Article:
In this guide, you will learn how to setup replication between two PostgreSQL servers on Ubuntu. Along with the how and why of what you will learn.


  1. Why Replication?
  2. Ubuntu and PostgreSQL Version Compatibility
  3. Install Prerequisites
  4. Install PostgreSQL
  5. Create Replication User
  6. Replica Connection Permission
  7. Configuration for Creating Archive Files for Replication
  8. Make Folder for Saving Archive To
  9. Restart Primary Server
  10. Replication Server
  11. Configure Replica postgresql.config
  12. Sync Primary Data to Replica
  13. Configure recovery.conf for Continuing Replication
  14. Restart Replica Server
  15. Test Replciation is Working
  16. Final Thoughts

Why Replication?

Database replication is fairly important when you want to scale your database horizontally. Services like Amazon RDS make it super easy. However, that can be expensive, or as I found in my case, I couldn't use RDS. We ended up needing to use a plugin that wasn't available for RDS so we have to host our own.

The process of setting up replication contains multiple steps, and if you get them wrong it wont work, and wont easily tell you why. Through this guide I will show you what you need to do to setup replication with ubuntu. Also, hopefully, enough information to figure it out for other distributions as well. I also hope to explain what is going on so you can understand the why of what you are doing.

Ubuntu and PostgreSQL Version Compatibility

Below are the versions of postgres and ubuntu I have tested this guide on to make sure that it works. As new versions of both come out I hope to test them to keep this guide up-to-date.

 Ubuntu 14.04   Ubuntu 16.04   Ubuntu 18.04 
PostgreSQL - 10.0
PostgreSQL - 9.6
PostgreSQL - 9.5

Install Prerequisites

With ubuntu we need to add the apt repository so that we can install postgres. One of the frustrating sides to notice in this is the pgdg if you don't get that it wont work. However, you should just be able to copy and paste the following 4 lines and it should work no matter your version of ubuntu.

sudo sh -c 'echo "deb $(lsb_release -cs)-pgdg main" > /etc/apt/sources.list.d/pgdg.list'

sudo apt-get install wget ca-certificates
wget --quiet -O - | sudo apt-key add -

sudo apt-get update

Install PostgreSQL

Next is to actually install PostgreSQL. Through the rest of this guide I'll add the line or file you need to use for each version of postgres that you want to use. Only use that line or frustration will happen. Now all we need to do is a simple apt-get install and we are good to go.

sudo apt-get install postgresql-10
sudo apt-get install postgresql-9.6
sudo apt-get install postgresql-9.5

Create Replication User

Now that Postgres is installed we need to create our user for doing replication. Postgres requires a user with replication privileges in order to pull data over. By convention people use a user called replication with the replication permission.

First thing we need to do is log in to postgres, and the easiest way to do that is to switch users to the postgres user. Once you are the postgres user use psql to log in and execute the CREATE USER command.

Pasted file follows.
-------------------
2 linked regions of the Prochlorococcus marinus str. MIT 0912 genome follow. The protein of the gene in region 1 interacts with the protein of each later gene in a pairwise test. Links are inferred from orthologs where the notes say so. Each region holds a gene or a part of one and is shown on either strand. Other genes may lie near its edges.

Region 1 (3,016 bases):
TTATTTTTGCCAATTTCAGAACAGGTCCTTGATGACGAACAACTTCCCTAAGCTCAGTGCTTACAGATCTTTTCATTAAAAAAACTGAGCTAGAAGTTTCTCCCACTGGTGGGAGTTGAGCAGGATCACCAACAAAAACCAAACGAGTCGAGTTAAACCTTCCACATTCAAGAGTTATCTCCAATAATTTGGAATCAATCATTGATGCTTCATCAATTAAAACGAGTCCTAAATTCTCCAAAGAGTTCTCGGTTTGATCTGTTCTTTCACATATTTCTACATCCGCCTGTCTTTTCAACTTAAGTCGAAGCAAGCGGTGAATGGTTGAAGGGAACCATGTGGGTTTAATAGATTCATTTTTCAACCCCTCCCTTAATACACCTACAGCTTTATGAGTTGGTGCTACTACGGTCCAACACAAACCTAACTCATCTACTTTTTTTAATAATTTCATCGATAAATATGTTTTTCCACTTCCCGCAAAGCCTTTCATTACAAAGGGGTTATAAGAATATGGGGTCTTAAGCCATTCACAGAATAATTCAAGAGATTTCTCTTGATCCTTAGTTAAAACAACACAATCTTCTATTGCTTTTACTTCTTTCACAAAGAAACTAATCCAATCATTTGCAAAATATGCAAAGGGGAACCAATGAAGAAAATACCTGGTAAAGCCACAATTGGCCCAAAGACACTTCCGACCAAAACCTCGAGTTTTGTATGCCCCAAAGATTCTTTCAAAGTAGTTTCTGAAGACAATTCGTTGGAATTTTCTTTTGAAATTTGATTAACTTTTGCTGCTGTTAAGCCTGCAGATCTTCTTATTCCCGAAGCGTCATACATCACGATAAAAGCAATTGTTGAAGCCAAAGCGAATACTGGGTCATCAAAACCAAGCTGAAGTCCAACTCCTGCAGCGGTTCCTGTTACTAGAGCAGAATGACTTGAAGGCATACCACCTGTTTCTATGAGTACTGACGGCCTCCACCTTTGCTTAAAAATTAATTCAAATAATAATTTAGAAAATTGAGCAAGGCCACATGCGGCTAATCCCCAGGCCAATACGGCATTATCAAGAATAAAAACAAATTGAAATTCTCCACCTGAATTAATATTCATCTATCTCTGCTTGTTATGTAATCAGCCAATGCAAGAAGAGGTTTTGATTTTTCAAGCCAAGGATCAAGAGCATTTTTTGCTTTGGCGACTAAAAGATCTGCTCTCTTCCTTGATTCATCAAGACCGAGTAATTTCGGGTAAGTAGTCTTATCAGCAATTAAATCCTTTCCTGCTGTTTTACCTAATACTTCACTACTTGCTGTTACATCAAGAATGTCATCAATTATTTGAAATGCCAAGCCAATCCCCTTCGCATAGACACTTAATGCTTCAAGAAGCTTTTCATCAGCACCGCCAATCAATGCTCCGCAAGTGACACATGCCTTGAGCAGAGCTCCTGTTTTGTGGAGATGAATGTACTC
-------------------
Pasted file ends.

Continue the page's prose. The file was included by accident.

sudo su - postgres

CREATE USER will create the replication user, set the replication permission, set the user to be able to login, and encrypt the password in the database. It is recommended to use a different password than password1. Also please do encrypt the password because if you don't it can lead to headaches later on with other tool configurations.

Replica Connection Permission

Now that we have our user we need to give them permission to actually connect to the primary postgres server. We do that in the pg_hba.conf file. In the file we declare what user, database, and where they are connecting from. In this case our replica server is at ip so we are explicitly telling our server to allow connections from the user replication from that ip only. The more servers or users you have the more you add to this list.

host replication replication md5

Configuration for Creating Archive Files for Replication

One of the most critical parts of configuring replicaiton is the saving of data to archive files so they can be pulled over to replicas. The following configuration does just this.

So that you know WAL stand for write-ahead logging. It is very useful for a few things, but we are only going to focus on replication to other servers in this guide.

The first step is to set the wal_level. I liken it to logging_level it is how you configure the intensity, might be a bad analogy, but it is how I keep it in my head. We want to set it to replica for postgre 9.6+, for 9.5 hot_standby. We follow the wal_level with a few other settings that are good defaults.

listen_addresses = '*'
wal_level = replica  # In releases prior to 9.6, this parameter also allowed the values archive and hot_standby. These are mapped to replica.
max_wal_senders = 2
wal_keep_segments = 32
archive_mode    = on
archive_command = 'cp -i %p /var/lib/postgresql/10/main/archive/%f'  # Use with PostgreSQL 10
archive_command = 'cp -i %p /var/lib/postgresql/9.6/main/archive/%f' # Use with PostgreSQL 9.6
listen_addresses = '*'
wal_level = hot_standby
max_wal_senders = 2
wal_keep_segments = 32
archive_mode    = on
archive_command = 'cp -i %p /var/lib/postgresql/9.5/main/archive/%f'